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Alabama State Report Card Released

February 1, 2018

- The Alabama Department of Education released the Alabama State Report Card today, containing a letter grade for schools and school systems across the state, including Hoover City Schools.

Our school system received an “A” - which reflects several different factors including academic achievement, academic growth, chronic absenteeism, as well as graduation rates and college and career readiness (for high schools).

The Alabama Department of Education has to reference this A-F rating system as a “prototype” - since it has not been officially approved by the United States Department of Education.  It is important to note that this report card process was changed multiple times prior to today’s release.

Hoover City Schools Superintendent Dr. Kathy Murphy made some observations on this new accountability measure.

“Hoover City School District values accountability.  While we are proud to receive a letter grade of A on our district report card, we subscribe to a system of accountability that is not so heavily reliant on a test - the ACT Aspire - a test discontinued by the State Board of Education in 2017.  There have been multiple iterations of this A-F Report Card, all iterations producing different grade results.  As an example, using chronic absenteeism of students instead of attendance rate could potentially produce a different grade.  Given such divergency in grades, it seems appropriate to first to determine what we want to measure rather than seeing what the grade looks like and then changing the metrics.  The point is, if one wants to make a school or school district look good or bad, pick some metrics - limited metrics - and weigh them to get the result sought.  I am glad this is a ‘prototype’ report card, as it definitely needs additional attention,” Dr. Murphy said.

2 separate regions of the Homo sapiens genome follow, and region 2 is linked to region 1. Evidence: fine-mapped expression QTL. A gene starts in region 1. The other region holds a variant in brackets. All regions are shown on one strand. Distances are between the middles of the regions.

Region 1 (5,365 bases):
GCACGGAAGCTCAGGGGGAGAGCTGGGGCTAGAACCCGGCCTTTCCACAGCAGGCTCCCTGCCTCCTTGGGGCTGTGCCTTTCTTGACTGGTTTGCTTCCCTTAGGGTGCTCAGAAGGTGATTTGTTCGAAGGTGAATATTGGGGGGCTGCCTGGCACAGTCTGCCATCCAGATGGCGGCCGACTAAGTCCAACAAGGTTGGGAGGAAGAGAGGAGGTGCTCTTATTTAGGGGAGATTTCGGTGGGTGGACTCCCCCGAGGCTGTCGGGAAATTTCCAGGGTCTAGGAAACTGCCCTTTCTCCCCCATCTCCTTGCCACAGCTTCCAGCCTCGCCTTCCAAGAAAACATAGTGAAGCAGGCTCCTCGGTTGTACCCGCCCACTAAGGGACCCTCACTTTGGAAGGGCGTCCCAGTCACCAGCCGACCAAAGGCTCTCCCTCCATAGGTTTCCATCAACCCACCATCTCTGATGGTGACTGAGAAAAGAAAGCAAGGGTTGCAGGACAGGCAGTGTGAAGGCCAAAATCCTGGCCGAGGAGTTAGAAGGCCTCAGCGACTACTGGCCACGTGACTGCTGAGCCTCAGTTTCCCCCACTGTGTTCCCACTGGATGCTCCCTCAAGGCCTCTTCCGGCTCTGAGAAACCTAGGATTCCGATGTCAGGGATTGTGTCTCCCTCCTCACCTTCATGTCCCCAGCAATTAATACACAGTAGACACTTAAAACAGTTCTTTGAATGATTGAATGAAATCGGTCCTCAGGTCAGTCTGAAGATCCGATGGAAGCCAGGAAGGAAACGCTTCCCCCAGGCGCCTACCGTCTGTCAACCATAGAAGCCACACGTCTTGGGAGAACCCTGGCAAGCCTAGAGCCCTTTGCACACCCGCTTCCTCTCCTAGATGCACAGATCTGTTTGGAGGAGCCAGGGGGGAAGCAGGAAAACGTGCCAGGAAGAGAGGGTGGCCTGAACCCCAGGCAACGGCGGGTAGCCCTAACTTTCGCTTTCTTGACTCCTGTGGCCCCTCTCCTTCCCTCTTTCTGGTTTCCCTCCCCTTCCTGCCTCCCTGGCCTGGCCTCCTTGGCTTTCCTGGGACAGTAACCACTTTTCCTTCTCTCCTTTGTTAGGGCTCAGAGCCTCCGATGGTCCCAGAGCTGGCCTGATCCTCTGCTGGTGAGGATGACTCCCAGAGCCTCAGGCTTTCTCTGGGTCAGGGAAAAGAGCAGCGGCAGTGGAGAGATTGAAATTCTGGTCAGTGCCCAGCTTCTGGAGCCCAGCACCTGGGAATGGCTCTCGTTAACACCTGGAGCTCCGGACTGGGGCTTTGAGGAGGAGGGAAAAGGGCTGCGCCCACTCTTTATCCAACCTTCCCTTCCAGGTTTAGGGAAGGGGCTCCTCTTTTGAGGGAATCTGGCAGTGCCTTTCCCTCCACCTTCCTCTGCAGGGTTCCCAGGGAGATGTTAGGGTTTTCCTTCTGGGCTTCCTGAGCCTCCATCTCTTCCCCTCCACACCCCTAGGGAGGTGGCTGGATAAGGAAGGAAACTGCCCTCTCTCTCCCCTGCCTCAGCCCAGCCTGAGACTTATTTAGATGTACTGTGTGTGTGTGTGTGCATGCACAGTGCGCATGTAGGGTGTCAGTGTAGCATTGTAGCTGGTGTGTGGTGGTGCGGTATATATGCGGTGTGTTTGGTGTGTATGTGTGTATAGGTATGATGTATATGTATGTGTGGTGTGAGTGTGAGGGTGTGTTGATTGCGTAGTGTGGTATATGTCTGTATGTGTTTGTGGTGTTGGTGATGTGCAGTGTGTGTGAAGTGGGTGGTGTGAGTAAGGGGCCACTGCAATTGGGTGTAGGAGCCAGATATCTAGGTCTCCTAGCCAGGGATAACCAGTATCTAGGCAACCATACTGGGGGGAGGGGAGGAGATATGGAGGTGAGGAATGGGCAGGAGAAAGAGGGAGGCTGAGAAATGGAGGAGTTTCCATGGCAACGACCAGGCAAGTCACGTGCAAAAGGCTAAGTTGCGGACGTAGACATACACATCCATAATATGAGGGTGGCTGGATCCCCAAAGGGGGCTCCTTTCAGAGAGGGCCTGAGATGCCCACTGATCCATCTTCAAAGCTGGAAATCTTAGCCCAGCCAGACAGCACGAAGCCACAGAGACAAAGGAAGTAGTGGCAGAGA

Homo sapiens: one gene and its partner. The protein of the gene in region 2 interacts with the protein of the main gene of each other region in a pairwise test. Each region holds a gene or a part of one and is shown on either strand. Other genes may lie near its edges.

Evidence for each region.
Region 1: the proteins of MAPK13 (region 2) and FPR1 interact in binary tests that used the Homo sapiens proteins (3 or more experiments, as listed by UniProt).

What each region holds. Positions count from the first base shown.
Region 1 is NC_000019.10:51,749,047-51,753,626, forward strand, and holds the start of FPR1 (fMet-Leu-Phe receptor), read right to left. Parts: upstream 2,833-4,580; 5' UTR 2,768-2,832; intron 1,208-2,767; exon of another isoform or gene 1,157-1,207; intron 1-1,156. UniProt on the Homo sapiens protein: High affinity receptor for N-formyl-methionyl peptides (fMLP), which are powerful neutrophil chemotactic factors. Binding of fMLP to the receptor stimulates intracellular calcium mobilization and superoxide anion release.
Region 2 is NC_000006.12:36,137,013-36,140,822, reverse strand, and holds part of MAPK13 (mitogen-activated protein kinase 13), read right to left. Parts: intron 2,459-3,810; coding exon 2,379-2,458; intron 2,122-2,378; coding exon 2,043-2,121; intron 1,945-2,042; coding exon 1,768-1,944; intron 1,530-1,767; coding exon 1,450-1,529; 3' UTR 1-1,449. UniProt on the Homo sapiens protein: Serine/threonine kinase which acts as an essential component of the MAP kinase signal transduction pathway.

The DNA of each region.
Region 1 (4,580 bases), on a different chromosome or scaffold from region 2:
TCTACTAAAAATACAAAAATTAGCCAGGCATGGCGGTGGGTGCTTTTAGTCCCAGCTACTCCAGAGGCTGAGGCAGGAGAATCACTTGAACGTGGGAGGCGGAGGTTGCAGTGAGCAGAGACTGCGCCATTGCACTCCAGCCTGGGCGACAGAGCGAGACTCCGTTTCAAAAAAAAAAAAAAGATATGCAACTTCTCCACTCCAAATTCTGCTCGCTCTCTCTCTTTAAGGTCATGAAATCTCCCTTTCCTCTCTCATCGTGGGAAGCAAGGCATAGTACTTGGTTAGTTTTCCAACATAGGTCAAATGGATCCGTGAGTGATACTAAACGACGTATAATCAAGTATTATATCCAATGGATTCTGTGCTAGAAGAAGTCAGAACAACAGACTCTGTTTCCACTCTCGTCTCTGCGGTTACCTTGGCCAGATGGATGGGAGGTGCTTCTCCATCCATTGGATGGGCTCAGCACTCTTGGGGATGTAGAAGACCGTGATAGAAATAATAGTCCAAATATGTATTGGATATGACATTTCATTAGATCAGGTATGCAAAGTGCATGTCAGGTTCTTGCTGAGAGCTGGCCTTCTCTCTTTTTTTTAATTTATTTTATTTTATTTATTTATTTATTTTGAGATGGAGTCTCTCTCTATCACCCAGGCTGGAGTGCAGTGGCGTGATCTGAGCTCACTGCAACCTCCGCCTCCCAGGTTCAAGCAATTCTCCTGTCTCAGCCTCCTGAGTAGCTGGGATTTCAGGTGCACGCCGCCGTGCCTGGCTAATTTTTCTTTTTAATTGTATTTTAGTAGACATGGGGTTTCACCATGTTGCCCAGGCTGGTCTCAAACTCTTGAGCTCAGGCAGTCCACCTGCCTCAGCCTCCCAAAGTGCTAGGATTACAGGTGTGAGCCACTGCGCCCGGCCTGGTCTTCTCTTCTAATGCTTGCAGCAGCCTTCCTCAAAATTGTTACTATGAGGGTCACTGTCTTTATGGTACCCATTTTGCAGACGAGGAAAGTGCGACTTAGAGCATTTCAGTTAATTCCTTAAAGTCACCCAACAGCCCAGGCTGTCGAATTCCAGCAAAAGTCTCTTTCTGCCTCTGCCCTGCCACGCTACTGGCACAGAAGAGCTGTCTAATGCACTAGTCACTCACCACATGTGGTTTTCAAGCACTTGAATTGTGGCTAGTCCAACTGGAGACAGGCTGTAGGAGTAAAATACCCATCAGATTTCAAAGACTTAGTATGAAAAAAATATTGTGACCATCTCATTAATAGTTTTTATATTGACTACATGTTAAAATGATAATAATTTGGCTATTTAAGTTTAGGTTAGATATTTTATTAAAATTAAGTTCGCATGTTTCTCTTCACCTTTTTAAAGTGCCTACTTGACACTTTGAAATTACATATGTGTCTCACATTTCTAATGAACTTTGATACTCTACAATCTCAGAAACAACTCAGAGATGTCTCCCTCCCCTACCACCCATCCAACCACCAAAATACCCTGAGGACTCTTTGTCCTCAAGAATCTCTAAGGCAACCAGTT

The State of Alabama introduced the Alabama State Report Card so students, parents, community members, and others could easily understand how their schools are performing, just as report cards help parents understand how their kids are doing.  The goal of the report card is to provide a starting point and to offer easy-to-understand information showing how a school/school system is doing.

Curriculum leaders in Hoover City Schools welcome measures that help parents spark conversations surrounding education - yet caution that many changes were made to this specific report card process before its release.

“Overall, we are proud of our results on this first prototype report card, but it has been a very frustrating process getting to this point.  The state made major changes to the categories included and the manner in which the calculations would be made multiple times, and those changes all took place after the end of the 2016-17 school year.  I think our parents would be very upset if a teacher changed the manner in which a child’s grade was determined after the school year had ended.  We are always seeking ways that we can improve as a learning institution, and when we do so, that means that more young people are going to have a better future,” Assistant Superintendent for Curriculum & Instruction, Dr. Ron Dodson, said.

Dodson says just as with our students’ report cards, one report card does not tell the whole story.  A report card should indicate how a student, or in this case a school or district, is currently doing with respect to certain specific indicators.  When multiple report cards are viewed together, then a more comprehensive understanding of trends, strengths, and areas of focus can be discerned.  There are, of course, many important things related to the success of our students that will not be captured in this report cards.  We encourage parents to connect with their schools, participate in community events, and support our teachers and principals in the education of their children.  

You may view the 2016-17 Alabama State Report Card on the Alabama State Department of Education website.